A terribly irony

Though hosted by a Muslim group, and indeed equipped with a Muslim prayer room, it will be open to all New Yorkers and full of all the facilities of a top-notch community centre.

In spite of Park51’s clear value to the city and its citizens, its location several blocks from Ground Zero has prompted protests that aim to keep some Muslim Americans from practicing their faith in freedom and peace, and from opening their doors in a truly American way to welcome guests from all faith traditions.

The terrible irony is that under the guise of fighting extremism, some critics of Park51 are unwittingly furthering the agenda of the terrorists who attacked us so viciously on 9/11. The terrorists wanted us to be afraid. They wanted us to put our rights in jeopardy. They wanted us to believe that not all religions are welcome in America. They wanted us to undo ourselves by debasing our own principles.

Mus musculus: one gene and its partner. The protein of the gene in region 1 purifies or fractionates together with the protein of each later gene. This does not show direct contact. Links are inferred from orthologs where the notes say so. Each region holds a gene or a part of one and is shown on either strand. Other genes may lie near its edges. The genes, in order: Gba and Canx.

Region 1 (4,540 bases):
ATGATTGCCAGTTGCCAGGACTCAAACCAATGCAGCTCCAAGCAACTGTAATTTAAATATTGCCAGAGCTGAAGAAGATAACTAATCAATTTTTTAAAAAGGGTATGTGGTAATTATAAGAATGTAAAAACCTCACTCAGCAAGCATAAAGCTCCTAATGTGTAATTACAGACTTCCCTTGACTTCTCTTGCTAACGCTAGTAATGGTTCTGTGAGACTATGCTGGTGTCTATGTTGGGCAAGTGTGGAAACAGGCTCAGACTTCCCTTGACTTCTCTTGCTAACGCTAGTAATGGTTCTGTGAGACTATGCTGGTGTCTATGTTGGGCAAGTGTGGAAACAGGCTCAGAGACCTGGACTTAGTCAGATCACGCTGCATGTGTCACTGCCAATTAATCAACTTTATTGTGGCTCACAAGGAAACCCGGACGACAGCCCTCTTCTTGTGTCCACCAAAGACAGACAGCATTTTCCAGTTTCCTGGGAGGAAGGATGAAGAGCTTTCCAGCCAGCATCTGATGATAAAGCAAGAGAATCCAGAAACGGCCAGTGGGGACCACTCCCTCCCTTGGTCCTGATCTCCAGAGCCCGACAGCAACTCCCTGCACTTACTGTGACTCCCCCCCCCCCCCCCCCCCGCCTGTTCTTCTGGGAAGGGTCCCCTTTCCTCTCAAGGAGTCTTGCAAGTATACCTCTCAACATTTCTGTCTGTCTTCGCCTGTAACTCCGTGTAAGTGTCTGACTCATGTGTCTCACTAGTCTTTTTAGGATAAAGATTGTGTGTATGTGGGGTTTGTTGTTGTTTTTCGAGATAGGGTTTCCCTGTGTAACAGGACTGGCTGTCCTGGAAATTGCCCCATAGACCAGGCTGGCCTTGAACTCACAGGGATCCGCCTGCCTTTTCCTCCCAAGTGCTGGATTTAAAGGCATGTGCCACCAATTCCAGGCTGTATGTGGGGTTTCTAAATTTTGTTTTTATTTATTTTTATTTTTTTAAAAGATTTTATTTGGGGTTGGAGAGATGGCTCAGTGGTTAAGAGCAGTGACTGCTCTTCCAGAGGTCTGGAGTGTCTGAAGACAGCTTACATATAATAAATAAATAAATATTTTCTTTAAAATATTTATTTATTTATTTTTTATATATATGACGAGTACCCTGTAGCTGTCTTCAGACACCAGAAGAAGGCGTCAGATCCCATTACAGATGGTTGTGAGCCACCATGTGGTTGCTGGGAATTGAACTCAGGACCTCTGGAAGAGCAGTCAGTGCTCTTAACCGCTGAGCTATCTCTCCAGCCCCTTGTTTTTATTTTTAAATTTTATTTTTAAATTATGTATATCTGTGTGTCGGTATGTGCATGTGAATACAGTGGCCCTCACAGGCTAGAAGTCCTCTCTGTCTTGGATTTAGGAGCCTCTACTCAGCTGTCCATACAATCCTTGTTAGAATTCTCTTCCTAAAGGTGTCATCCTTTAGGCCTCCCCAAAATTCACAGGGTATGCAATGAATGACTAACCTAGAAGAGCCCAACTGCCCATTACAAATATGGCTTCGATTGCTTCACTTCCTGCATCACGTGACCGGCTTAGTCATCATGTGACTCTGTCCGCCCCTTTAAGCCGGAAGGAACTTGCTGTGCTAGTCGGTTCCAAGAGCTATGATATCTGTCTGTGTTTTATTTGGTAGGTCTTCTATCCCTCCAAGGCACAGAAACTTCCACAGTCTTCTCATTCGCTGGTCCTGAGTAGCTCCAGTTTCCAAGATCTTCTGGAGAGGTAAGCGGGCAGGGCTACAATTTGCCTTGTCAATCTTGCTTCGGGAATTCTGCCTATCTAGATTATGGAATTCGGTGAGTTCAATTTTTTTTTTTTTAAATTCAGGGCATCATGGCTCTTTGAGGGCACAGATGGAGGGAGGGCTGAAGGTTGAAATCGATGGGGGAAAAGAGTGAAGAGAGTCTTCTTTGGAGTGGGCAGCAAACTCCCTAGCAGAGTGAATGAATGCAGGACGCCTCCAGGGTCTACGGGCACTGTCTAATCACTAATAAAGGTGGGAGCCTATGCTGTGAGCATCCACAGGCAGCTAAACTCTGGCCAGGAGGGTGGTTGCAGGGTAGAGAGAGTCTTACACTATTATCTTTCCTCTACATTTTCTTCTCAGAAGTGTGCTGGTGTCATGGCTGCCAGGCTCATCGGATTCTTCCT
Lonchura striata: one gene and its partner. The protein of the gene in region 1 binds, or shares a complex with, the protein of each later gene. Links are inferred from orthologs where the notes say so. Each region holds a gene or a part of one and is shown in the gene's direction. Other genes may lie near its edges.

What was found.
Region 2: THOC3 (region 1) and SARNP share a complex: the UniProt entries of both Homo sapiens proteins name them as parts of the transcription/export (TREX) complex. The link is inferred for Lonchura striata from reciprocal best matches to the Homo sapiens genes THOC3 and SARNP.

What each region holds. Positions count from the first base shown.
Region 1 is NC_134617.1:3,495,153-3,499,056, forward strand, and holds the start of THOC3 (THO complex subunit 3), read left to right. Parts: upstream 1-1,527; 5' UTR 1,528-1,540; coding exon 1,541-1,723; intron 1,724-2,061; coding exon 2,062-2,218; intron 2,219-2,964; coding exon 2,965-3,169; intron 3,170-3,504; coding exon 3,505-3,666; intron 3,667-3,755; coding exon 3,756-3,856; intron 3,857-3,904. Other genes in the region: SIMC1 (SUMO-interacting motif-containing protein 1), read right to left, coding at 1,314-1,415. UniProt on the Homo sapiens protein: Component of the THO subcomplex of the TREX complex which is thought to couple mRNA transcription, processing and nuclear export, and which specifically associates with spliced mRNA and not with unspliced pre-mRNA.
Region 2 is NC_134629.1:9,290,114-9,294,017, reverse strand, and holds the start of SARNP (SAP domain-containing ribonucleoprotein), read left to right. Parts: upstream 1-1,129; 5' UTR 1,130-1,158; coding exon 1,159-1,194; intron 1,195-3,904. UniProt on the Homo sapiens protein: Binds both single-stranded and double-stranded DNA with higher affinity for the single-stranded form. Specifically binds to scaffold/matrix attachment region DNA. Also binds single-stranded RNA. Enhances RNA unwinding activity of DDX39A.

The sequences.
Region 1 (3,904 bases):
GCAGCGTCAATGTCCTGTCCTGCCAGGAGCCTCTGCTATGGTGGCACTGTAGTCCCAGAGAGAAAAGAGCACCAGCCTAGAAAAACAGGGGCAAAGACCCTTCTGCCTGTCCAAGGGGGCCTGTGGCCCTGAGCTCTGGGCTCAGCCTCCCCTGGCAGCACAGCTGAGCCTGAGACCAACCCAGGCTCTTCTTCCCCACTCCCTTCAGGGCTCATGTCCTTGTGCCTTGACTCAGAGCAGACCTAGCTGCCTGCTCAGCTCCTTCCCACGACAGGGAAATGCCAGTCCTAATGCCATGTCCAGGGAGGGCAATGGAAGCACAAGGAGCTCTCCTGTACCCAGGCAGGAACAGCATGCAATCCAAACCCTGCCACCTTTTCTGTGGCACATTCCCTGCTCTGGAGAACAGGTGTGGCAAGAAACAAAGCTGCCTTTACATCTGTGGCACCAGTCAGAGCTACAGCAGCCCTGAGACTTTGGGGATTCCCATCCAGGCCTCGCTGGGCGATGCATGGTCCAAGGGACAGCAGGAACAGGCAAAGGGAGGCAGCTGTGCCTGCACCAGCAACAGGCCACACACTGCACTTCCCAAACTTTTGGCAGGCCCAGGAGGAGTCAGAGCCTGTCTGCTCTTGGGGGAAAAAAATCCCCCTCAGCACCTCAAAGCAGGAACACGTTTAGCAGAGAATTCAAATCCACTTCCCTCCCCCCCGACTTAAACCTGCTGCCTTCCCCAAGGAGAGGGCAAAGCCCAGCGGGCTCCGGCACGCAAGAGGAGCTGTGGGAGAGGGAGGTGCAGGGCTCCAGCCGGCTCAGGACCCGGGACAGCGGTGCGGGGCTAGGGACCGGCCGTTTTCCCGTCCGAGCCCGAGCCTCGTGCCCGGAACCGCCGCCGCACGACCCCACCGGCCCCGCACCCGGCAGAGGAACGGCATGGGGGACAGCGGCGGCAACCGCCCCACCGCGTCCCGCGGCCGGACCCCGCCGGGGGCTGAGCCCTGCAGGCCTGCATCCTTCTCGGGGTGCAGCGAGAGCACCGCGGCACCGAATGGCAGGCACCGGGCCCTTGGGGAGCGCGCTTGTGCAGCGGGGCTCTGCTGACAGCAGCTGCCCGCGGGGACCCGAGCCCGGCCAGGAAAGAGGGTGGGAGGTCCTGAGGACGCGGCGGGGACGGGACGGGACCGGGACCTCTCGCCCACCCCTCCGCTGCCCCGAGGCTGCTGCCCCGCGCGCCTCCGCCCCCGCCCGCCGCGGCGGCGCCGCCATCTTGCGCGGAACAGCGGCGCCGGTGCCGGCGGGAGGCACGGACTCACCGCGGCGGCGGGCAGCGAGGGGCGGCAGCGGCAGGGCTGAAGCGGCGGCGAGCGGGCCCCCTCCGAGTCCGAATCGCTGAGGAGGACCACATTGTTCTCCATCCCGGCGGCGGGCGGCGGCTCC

Undermining democratic freedoms

Although the First Amendment of the US Constitution makes clear that “Congress shall make no law respecting an establishment of religion, or prohibiting the free exercise thereof”, it is ultimately up to American citizens to ensure that the principles enshrined in the Constitution are applied in full. When a religious group, in writ or practice, is kept from establishing a gathering place for the community, those ideals are undermined.

The protests against Park51 are all the more severe, as they undermine the freedom of a religious community seeking not only to build a gathering place for itself, but to provide a space that is open to Americans of all faiths.